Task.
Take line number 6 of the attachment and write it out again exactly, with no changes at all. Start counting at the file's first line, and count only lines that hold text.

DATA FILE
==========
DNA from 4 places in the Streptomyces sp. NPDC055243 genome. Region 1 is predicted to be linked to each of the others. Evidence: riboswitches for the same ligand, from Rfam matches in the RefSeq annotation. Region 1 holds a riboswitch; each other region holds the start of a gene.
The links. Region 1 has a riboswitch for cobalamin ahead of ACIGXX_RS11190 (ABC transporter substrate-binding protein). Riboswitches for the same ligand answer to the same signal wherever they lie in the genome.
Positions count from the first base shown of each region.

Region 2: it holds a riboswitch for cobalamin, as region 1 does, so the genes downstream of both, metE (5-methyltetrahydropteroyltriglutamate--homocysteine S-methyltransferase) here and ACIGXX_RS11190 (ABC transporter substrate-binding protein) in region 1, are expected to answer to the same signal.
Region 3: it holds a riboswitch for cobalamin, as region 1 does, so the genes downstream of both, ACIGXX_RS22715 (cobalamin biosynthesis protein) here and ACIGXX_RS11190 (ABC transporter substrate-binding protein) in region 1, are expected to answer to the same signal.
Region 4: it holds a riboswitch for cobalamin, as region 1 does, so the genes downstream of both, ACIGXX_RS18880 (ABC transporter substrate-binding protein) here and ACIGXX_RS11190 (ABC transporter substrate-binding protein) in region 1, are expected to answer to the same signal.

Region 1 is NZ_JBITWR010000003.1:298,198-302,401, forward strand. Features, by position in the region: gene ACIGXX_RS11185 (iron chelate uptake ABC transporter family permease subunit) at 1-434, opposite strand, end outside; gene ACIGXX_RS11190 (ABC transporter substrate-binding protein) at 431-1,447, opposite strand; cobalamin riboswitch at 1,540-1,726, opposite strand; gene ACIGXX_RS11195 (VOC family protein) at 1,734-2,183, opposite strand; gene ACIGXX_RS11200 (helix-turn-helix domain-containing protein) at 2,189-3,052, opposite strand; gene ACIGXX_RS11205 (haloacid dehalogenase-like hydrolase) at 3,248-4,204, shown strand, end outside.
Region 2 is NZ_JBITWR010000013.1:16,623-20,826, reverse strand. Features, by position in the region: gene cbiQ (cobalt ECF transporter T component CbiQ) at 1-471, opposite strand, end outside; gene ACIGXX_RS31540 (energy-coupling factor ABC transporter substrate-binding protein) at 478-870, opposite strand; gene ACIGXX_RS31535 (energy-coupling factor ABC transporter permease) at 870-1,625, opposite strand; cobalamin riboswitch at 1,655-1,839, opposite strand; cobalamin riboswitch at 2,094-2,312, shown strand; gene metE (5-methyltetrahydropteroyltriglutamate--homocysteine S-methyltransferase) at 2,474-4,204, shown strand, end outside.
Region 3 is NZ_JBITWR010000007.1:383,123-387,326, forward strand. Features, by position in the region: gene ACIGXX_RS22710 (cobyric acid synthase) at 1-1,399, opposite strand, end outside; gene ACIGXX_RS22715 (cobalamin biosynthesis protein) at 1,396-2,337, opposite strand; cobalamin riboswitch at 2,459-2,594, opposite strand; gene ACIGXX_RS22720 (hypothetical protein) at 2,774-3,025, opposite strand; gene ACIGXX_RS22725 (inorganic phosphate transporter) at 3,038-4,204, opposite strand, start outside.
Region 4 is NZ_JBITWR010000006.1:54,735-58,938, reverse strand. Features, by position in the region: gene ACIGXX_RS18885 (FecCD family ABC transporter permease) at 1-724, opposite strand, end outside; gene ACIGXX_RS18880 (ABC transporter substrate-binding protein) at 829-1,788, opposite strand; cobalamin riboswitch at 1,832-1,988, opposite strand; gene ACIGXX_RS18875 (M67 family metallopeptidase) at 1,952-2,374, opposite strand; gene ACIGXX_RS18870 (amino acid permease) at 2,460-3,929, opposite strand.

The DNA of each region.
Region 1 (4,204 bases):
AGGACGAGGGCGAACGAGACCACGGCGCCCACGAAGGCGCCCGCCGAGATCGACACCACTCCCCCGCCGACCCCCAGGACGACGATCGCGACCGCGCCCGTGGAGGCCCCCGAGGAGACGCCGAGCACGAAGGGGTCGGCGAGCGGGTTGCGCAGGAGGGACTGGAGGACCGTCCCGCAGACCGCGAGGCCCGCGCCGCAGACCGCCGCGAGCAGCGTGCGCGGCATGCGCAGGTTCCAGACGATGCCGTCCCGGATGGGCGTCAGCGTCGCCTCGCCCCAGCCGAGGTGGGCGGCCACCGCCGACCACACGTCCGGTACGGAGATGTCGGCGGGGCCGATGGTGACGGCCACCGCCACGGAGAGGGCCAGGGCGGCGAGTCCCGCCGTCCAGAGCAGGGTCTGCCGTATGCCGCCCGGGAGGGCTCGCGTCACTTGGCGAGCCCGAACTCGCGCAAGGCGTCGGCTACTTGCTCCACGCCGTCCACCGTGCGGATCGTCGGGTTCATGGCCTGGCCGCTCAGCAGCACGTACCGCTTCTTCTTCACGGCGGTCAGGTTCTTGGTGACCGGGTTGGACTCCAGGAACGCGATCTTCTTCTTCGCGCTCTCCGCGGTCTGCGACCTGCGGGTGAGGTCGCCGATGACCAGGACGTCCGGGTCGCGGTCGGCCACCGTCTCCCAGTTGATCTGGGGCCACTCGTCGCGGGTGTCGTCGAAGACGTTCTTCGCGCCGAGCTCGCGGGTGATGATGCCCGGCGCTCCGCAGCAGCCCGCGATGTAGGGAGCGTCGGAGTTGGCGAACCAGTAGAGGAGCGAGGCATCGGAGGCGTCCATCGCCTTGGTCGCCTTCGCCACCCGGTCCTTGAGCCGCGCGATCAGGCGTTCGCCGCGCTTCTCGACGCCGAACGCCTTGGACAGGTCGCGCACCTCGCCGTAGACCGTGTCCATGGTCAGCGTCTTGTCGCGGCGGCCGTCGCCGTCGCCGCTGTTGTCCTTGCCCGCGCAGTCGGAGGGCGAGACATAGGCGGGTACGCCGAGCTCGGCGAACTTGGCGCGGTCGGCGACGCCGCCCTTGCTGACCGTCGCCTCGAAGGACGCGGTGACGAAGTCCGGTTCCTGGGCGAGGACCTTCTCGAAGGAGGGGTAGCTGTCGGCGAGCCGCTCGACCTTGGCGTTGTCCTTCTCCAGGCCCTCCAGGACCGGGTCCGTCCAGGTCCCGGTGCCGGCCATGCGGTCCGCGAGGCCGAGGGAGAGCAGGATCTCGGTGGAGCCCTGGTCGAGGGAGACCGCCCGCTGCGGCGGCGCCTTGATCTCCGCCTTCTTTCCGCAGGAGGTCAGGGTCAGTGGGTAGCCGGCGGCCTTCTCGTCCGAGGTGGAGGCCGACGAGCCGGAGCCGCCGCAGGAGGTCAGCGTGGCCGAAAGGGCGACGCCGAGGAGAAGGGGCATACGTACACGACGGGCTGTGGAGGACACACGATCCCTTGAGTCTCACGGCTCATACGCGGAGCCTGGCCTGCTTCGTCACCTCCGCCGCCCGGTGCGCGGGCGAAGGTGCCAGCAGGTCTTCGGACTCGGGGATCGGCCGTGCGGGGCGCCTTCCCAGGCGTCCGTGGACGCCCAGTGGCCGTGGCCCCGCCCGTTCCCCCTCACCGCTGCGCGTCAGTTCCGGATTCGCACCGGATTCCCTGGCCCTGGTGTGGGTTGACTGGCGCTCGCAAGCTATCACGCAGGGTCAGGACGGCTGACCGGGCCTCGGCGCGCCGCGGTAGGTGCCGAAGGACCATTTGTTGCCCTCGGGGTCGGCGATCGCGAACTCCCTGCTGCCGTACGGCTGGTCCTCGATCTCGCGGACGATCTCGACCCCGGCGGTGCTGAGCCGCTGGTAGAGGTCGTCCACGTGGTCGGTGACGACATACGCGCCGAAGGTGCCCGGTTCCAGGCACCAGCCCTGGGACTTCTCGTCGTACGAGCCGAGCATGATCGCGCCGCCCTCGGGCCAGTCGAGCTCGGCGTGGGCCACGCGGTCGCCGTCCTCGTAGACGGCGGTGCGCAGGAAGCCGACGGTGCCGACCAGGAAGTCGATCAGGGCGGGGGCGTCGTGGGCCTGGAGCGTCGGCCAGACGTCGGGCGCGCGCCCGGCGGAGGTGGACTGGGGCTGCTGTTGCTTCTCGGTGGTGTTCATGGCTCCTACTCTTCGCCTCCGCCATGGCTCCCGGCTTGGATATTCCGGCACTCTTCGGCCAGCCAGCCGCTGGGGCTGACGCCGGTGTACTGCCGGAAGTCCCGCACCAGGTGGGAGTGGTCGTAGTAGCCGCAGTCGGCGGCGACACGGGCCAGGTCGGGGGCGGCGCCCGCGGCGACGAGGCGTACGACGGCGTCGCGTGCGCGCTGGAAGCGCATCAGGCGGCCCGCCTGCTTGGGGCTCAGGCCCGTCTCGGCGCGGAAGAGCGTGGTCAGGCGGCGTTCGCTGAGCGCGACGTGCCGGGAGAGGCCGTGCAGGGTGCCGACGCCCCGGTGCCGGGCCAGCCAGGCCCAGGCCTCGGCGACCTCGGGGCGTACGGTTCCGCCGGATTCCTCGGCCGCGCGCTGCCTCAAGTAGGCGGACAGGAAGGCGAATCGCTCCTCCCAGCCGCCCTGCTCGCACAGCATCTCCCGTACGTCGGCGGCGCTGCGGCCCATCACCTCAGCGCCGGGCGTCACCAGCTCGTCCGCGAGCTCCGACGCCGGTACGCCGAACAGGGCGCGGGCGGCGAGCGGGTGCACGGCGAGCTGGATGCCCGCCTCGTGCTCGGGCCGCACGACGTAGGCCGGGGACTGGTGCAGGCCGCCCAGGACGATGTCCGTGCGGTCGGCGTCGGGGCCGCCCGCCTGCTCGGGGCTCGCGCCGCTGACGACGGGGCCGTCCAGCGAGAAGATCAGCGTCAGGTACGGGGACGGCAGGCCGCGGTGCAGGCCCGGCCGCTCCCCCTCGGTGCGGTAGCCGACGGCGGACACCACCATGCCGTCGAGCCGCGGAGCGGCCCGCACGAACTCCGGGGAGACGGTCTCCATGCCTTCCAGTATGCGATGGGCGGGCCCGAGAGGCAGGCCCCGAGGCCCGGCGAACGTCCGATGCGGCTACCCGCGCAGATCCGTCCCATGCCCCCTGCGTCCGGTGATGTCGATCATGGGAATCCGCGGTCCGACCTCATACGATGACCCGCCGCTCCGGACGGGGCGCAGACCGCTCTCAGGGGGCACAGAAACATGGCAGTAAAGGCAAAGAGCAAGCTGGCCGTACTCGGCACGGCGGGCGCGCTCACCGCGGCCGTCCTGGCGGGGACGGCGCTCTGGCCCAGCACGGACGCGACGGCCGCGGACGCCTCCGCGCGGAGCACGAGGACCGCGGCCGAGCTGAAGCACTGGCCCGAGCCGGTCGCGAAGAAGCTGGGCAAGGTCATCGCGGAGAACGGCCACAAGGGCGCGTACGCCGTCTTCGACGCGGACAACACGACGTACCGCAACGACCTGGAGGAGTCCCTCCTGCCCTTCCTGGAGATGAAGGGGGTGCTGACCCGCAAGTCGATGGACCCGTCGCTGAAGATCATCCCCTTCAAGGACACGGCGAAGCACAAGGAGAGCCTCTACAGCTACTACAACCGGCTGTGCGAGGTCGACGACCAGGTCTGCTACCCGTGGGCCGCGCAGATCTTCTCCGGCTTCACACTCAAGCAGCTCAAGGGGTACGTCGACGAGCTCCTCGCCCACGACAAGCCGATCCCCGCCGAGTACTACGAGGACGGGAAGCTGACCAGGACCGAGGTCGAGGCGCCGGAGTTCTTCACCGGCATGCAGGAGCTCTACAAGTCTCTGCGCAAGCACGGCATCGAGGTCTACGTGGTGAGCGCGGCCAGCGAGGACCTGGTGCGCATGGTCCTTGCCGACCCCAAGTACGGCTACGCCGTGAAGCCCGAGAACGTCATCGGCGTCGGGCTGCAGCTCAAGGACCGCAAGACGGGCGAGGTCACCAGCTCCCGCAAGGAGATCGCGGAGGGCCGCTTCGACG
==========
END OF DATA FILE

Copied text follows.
Region 4: it holds a riboswitch for cobalamin, as region 1 does, so the genes downstream of both, ACIGXX_RS18880 (ABC transporter substrate-binding protein) here and ACIGXX_RS11190 (ABC transporter substrate-binding protein) in region 1, are expected to answer to the same signal.